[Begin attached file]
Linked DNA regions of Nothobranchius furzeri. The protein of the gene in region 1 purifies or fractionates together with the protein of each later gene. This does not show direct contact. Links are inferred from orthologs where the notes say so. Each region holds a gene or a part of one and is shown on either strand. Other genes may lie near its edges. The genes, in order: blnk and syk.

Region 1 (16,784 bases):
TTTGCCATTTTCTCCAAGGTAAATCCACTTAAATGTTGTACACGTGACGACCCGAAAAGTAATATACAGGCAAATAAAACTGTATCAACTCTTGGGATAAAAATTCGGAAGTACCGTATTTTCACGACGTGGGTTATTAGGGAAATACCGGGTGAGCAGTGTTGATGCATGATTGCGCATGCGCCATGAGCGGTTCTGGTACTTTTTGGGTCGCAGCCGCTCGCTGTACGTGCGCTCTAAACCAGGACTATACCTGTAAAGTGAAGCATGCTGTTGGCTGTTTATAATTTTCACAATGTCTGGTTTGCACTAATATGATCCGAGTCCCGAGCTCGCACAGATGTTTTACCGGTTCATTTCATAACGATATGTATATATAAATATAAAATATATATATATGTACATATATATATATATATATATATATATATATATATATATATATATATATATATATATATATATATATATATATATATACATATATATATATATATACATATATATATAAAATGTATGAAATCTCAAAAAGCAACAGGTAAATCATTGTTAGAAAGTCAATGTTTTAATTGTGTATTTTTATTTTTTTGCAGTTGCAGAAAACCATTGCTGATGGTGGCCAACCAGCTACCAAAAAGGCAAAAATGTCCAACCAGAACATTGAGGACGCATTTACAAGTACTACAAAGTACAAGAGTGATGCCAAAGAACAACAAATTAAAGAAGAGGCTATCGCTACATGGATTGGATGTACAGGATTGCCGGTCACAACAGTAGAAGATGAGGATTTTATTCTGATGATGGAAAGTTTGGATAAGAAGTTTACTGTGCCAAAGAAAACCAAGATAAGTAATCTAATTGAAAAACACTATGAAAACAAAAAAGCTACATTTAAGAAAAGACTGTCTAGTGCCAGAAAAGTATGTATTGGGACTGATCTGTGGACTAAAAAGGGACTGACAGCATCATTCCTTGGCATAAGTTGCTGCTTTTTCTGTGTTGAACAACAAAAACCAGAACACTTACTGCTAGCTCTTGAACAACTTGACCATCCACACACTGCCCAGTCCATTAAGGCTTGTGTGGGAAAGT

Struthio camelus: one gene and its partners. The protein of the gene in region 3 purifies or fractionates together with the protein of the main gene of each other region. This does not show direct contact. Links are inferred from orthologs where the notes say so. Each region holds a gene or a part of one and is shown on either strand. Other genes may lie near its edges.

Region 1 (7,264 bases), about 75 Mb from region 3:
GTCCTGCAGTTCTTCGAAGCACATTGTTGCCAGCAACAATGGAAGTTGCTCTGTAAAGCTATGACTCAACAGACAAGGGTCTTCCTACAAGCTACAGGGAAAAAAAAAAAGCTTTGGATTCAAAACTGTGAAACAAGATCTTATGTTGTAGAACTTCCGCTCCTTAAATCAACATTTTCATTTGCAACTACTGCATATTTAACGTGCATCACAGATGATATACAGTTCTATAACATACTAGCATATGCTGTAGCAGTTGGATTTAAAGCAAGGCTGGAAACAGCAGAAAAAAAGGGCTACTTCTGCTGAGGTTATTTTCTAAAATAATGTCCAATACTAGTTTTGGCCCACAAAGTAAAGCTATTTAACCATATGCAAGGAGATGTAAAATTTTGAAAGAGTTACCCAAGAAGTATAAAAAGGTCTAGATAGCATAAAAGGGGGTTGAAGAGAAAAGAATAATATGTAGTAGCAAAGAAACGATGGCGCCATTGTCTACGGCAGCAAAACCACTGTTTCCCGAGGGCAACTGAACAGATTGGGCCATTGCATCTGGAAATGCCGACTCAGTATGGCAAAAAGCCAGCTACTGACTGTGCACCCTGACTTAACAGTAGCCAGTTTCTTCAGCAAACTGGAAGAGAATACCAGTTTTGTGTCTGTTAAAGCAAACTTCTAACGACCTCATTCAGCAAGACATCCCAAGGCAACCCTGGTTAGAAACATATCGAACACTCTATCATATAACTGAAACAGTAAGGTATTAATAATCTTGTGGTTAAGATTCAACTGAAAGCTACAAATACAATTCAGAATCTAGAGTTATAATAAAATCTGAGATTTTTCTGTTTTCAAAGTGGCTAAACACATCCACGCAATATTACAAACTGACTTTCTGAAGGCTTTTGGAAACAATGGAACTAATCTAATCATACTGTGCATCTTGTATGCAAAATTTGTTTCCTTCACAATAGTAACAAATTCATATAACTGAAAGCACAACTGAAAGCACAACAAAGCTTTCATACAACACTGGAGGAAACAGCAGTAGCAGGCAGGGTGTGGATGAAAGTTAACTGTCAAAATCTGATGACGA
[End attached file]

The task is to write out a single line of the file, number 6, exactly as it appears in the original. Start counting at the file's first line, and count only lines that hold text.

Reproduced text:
GTCCTGCAGTTCTTCGAAGCACATTGTTGCCAGCAACAATGGAAGTTGCTCTGTAAAGCTATGACTCAACAGACAAGGGTCTTCCTACAAGCTACAGGGAAAAAAAAAAAGCTTTGGATTCAAAACTGTGAAACAAGATCTTATGTTGTAGAACTTCCGCTCCTTAAATCAACATTTTCATTTGCAACTACTGCATATTTAACGTGCATCACAGATGATATACAGTTCTATAACATACTAGCATATGCTGTAGCAGTTGGATTTAAAGCAAGGCTGGAAACAGCAGAAAAAAAGGGCTACTTCTGCTGAGGTTATTTTCTAAAATAATGTCCAATACTAGTTTTGGCCCACAAAGTAAAGCTATTTAACCATATGCAAGGAGATGTAAAATTTTGAAAGAGTTACCCAAGAAGTATAAAAAGGTCTAGATAGCATAAAAGGGGGTTGAAGAGAAAAGAATAATATGTAGTAGCAAAGAAACGATGGCGCCATTGTCTACGGCAGCAAAACCACTGTTTCCCGAGGGCAACTGAACAGATTGGGCCATTGCATCTGGAAATGCCGACTCAGTATGGCAAAAAGCCAGCTACTGACTGTGCACCCTGACTTAACAGTAGCCAGTTTCTTCAGCAAACTGGAAGAGAATACCAGTTTTGTGTCTGTTAAAGCAAACTTCTAACGACCTCATTCAGCAAGACATCCCAAGGCAACCCTGGTTAGAAACATATCGAACACTCTATCATATAACTGAAACAGTAAGGTATTAATAATCTTGTGGTTAAGATTCAACTGAAAGCTACAAATACAATTCAGAATCTAGAGTTATAATAAAATCTGAGATTTTTCTGTTTTCAAAGTGGCTAAACACATCCACGCAATATTACAAACTGACTTTCTGAAGGCTTTTGGAAACAATGGAACTAATCTAATCATACTGTGCATCTTGTATGCAAAATTTGTTTCCTTCACAATAGTAACAAATTCATATAACTGAAAGCACAACTGAAAGCACAACAAAGCTTTCATACAACACTGGAGGAAACAGCAGTAGCAGGCAGGGTGTGGATGAAAGTTAACTGTCAAAATCTGATGACGA